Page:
Based on the suggestion in this paper, some fly fishers might be tempted to say "See, I told you that March Browns and Gray Foxes were different species!" But the sequence divergence between vicarium groups was small when compared to the divergences that separated 3 distinct groups within Stenacron interpunctatum (the other "case" referred to above). Divergences between groups within that species ranged from 10%-17%.

However, interspecific divergence (between congeners) ranged from 3.3% to 25.8% in the study, and the divergence of the vicarium groups was within the lower part of that range. (The difference between Baetisca laurentina and B. lacustris was 3.8%, and the difference between Caenis lattipennis and C. youngi was 3.3%.) It should also be noted that samples in this study were very small--the purpose of the study was to test the use of DNA "barcoding" for identification purposes, not to discover cryptic species.
Martinlf
Martinlf's profile picture
Moderator
Palmyra PA

Posts: 3047
Martinlf on May 25, 2009May 25th, 2009, 3:23 am EDT
Shawn,

See what I mean? It's almost scary.
"He spread them a yard and a half. 'And every one that got away is this big.'"

--Fred Chappell
Falsifly
Falsifly's profile picture
Hayward, WI.

Posts: 660
Falsifly on May 25, 2009May 25th, 2009, 4:53 am EDT
WOW Gonzo!!! I can’t speak for the rest of us, but your last post left me absolutely “dun shucked”.
Falsifly
When asked what I just caught that monster on I showed him. He put on his magnifiers and said, "I can't believe they can see that."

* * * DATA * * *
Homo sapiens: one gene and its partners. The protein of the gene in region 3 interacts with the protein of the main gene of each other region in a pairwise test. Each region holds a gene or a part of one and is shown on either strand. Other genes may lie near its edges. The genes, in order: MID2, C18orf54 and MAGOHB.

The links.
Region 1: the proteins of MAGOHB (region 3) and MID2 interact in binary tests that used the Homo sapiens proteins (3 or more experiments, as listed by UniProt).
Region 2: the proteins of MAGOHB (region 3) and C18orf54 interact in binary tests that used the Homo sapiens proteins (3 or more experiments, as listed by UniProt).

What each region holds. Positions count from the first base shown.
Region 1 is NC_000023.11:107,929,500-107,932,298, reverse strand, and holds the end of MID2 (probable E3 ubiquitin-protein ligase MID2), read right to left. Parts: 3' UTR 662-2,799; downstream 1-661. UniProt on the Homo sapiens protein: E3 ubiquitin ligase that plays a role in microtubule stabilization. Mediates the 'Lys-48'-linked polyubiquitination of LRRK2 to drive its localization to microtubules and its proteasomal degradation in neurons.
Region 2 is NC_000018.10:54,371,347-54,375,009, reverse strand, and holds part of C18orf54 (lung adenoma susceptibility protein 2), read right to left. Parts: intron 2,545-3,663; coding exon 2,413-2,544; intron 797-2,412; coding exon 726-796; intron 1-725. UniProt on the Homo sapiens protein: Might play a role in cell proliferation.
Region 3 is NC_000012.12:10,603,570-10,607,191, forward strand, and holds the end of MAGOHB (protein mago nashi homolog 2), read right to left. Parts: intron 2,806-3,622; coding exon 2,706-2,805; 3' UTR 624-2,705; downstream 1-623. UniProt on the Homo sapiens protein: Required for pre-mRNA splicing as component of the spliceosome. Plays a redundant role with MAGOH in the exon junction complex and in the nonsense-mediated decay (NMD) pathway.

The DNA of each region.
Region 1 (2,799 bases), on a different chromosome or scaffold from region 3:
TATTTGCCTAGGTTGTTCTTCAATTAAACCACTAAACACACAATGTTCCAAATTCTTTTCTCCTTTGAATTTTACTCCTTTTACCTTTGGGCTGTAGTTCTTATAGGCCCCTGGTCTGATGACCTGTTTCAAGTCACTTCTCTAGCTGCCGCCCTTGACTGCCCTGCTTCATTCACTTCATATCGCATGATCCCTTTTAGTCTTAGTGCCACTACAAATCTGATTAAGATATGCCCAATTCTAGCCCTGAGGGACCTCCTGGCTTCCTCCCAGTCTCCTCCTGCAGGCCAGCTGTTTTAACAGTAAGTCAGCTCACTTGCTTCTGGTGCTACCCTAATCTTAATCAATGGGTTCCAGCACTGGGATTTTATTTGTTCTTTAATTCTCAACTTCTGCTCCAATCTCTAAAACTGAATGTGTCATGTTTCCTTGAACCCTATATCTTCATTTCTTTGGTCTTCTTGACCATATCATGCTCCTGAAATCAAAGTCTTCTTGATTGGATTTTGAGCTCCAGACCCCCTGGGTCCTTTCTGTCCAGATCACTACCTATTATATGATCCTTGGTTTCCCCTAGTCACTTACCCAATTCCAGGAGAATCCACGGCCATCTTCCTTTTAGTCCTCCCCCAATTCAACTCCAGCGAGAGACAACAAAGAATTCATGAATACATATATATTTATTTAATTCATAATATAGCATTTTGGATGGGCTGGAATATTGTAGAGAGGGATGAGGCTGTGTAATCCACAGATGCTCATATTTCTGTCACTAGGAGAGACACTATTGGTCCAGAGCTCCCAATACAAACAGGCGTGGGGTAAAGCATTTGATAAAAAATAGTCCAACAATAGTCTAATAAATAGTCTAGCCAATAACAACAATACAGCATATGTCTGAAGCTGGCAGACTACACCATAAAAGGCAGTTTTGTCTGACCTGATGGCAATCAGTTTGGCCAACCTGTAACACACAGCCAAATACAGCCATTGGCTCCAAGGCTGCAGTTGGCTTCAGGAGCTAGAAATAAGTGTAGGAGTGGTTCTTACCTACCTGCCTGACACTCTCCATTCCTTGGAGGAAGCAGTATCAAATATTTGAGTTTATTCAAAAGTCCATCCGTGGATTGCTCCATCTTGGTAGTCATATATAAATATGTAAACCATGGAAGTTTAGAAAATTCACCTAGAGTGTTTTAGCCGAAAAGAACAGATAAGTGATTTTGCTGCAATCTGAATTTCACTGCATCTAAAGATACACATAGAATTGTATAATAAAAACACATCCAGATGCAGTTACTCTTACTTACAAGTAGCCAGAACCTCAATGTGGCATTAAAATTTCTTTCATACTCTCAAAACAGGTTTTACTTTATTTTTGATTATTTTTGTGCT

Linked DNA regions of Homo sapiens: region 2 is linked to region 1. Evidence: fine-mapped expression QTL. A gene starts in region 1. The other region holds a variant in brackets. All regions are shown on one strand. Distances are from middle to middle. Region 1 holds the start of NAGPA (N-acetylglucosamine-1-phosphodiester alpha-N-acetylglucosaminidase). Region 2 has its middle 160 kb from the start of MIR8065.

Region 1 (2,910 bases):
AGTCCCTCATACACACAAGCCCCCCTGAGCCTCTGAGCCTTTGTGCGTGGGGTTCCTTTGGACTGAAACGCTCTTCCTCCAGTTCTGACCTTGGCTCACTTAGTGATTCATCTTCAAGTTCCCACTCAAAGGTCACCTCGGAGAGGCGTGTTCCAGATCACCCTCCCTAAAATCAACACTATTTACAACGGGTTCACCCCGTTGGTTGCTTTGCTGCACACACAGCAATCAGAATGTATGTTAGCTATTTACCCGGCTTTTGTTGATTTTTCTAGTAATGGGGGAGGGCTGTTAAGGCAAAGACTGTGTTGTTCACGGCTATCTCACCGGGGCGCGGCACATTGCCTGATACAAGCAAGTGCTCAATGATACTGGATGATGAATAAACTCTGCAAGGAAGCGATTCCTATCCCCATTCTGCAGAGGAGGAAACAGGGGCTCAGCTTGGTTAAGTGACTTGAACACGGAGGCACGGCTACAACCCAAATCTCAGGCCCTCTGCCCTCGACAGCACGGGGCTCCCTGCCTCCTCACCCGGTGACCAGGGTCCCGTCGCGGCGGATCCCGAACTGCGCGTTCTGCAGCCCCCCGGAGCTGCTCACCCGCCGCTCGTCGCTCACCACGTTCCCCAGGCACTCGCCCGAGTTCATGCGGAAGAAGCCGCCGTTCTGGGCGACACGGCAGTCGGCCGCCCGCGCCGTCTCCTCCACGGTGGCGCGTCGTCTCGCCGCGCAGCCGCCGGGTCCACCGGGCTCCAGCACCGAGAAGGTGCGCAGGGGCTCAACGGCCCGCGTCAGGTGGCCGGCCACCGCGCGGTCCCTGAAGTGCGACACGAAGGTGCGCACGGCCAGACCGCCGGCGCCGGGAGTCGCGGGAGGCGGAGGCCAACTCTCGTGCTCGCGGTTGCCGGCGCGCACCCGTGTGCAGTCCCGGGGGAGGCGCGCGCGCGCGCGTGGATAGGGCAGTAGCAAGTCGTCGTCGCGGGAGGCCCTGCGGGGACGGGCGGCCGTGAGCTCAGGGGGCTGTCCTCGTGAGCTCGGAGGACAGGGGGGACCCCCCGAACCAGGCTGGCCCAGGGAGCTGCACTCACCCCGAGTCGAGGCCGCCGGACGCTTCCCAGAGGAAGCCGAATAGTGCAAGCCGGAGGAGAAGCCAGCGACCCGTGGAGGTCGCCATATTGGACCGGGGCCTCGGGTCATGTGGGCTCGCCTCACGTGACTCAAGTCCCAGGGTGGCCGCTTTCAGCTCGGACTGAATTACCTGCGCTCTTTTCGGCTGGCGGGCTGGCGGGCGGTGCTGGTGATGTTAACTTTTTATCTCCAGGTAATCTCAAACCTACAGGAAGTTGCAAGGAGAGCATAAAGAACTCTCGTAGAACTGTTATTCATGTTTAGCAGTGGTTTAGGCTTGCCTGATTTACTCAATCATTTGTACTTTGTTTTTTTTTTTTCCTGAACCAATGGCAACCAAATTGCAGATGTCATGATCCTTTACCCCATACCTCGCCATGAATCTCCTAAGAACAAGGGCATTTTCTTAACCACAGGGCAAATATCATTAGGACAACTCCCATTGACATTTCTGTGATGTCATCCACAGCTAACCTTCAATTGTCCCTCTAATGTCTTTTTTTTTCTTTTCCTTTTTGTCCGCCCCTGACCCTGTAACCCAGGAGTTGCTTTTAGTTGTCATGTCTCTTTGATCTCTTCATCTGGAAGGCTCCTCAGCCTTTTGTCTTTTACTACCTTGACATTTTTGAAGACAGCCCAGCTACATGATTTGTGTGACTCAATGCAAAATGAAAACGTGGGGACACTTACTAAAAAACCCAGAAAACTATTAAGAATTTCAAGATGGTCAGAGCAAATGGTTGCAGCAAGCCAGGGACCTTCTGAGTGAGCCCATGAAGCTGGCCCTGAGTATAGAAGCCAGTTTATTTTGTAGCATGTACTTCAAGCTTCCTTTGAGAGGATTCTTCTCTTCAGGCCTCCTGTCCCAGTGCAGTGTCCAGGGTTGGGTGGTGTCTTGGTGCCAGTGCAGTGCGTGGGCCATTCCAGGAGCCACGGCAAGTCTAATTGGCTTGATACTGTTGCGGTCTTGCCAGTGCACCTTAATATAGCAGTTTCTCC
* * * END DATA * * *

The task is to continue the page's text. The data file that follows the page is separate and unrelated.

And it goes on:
GONZO
Site Editor
"Bear Swamp," PA

Posts: 1681
GONZO on May 25, 2009May 25th, 2009, 7:06 am EDT
Shawn, Louis, and Falsifly,

Some will probably think that you are unduly impressed by my ability to read, a handy little skill that I picked up between recesses in grade school. However, I admit that it wasn't an easy skill to acquire; I was often distracted from that task by observing the intraspecific morphological variations among the girls in my class. I have also developed the ability to walk upright (most of the time) and to use opposable thumbs (for a few rudimentary tasks). :)
Taxon
Taxon's profile picture
Site Editor
Plano, TX

Posts: 1311
Taxon on May 25, 2009May 25th, 2009, 10:36 am EDT
Lloyd-

I think you are being far too modest. Louis is on to something here. I notice (at least) one darned sharp entomologist on BugGuide is now deferring to your opinions on mayfly identification. I am hoping your next book will be on entomology. And, if you think I'm kidding, let me assure you, I am not.
Best regards,
Roger Rohrbeck
www.FlyfishingEntomology.com
GONZO
Site Editor
"Bear Swamp," PA

Posts: 1681
GONZO on May 27, 2009May 27th, 2009, 6:07 am EDT
Thank you, Roger.